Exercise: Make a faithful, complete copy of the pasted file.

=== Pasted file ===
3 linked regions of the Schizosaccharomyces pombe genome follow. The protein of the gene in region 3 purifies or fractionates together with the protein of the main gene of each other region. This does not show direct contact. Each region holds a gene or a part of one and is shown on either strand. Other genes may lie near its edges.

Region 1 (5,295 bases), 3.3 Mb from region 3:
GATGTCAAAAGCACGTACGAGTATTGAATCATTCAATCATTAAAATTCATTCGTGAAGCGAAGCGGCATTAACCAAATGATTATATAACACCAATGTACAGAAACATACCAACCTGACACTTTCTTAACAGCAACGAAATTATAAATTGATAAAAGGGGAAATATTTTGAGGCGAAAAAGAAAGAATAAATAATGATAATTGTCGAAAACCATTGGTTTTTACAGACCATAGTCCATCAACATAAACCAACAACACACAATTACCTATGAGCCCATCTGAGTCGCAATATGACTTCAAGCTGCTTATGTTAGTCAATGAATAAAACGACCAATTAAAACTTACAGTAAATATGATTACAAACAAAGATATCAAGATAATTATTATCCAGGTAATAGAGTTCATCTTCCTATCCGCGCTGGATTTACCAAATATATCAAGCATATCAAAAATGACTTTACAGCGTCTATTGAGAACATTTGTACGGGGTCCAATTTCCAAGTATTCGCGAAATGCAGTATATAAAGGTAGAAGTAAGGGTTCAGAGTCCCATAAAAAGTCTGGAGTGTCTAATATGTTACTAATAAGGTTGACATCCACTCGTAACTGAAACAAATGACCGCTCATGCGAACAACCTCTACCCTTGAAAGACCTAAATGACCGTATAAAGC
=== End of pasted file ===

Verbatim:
3 linked regions of the Schizosaccharomyces pombe genome follow. The protein of the gene in region 3 purifies or fractionates together with the protein of the main gene of each other region. This does not show direct contact. Each region holds a gene or a part of one and is shown on either strand. Other genes may lie near its edges.

Region 1 (5,295 bases), 3.3 Mb from region 3:
GATGTCAAAAGCACGTACGAGTATTGAATCATTCAATCATTAAAATTCATTCGTGAAGCGAAGCGGCATTAACCAAATGATTATATAACACCAATGTACAGAAACATACCAACCTGACACTTTCTTAACAGCAACGAAATTATAAATTGATAAAAGGGGAAATATTTTGAGGCGAAAAAGAAAGAATAAATAATGATAATTGTCGAAAACCATTGGTTTTTACAGACCATAGTCCATCAACATAAACCAACAACACACAATTACCTATGAGCCCATCTGAGTCGCAATATGACTTCAAGCTGCTTATGTTAGTCAATGAATAAAACGACCAATTAAAACTTACAGTAAATATGATTACAAACAAAGATATCAAGATAATTATTATCCAGGTAATAGAGTTCATCTTCCTATCCGCGCTGGATTTACCAAATATATCAAGCATATCAAAAATGACTTTACAGCGTCTATTGAGAACATTTGTACGGGGTCCAATTTCCAAGTATTCGCGAAATGCAGTATATAAAGGTAGAAGTAAGGGTTCAGAGTCCCATAAAAAGTCTGGAGTGTCTAATATGTTACTAATAAGGTTGACATCCACTCGTAACTGAAACAAATGACCGCTCATGCGAACAACCTCTACCCTTGAAAGACCTAAATGACCGTATAAAGC